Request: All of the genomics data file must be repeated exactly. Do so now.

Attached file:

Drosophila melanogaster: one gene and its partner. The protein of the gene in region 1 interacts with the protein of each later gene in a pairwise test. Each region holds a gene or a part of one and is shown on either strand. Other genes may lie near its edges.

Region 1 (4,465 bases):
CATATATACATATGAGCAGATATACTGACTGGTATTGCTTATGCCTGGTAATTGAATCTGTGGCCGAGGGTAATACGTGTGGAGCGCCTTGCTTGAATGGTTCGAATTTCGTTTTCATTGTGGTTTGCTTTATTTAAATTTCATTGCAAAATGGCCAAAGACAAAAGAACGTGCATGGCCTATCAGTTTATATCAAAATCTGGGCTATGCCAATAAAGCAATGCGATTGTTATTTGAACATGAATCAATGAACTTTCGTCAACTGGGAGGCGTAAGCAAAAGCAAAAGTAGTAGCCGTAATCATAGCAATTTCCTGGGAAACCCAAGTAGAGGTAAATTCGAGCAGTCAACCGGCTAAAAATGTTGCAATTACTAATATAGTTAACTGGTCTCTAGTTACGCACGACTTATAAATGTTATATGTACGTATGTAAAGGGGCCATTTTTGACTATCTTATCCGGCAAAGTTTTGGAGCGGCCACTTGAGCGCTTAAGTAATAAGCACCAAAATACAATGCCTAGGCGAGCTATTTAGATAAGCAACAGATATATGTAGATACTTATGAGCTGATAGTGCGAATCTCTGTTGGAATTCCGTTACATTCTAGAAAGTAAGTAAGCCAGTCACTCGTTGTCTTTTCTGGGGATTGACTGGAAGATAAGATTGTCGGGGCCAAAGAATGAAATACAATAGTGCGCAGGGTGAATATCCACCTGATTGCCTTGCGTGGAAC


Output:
Drosophila melanogaster: one gene and its partner. The protein of the gene in region 1 interacts with the protein of each later gene in a pairwise test. Each region holds a gene or a part of one and is shown on either strand. Other genes may lie near its edges.

Region 1 (4,465 bases):
CATATATACATATGAGCAGATATACTGACTGGTATTGCTTATGCCTGGTAATTGAATCTGTGGCCGAGGGTAATACGTGTGGAGCGCCTTGCTTGAATGGTTCGAATTTCGTTTTCATTGTGGTTTGCTTTATTTAAATTTCATTGCAAAATGGCCAAAGACAAAAGAACGTGCATGGCCTATCAGTTTATATCAAAATCTGGGCTATGCCAATAAAGCAATGCGATTGTTATTTGAACATGAATCAATGAACTTTCGTCAACTGGGAGGCGTAAGCAAAAGCAAAAGTAGTAGCCGTAATCATAGCAATTTCCTGGGAAACCCAAGTAGAGGTAAATTCGAGCAGTCAACCGGCTAAAAATGTTGCAATTACTAATATAGTTAACTGGTCTCTAGTTACGCACGACTTATAAATGTTATATGTACGTATGTAAAGGGGCCATTTTTGACTATCTTATCCGGCAAAGTTTTGGAGCGGCCACTTGAGCGCTTAAGTAATAAGCACCAAAATACAATGCCTAGGCGAGCTATTTAGATAAGCAACAGATATATGTAGATACTTATGAGCTGATAGTGCGAATCTCTGTTGGAATTCCGTTACATTCTAGAAAGTAAGTAAGCCAGTCACTCGTTGTCTTTTCTGGGGATTGACTGGAAGATAAGATTGTCGGGGCCAAAGAATGAAATACAATAGTGCGCAGGGTGAATATCCACCTGATTGCCTTGCGTGGAAC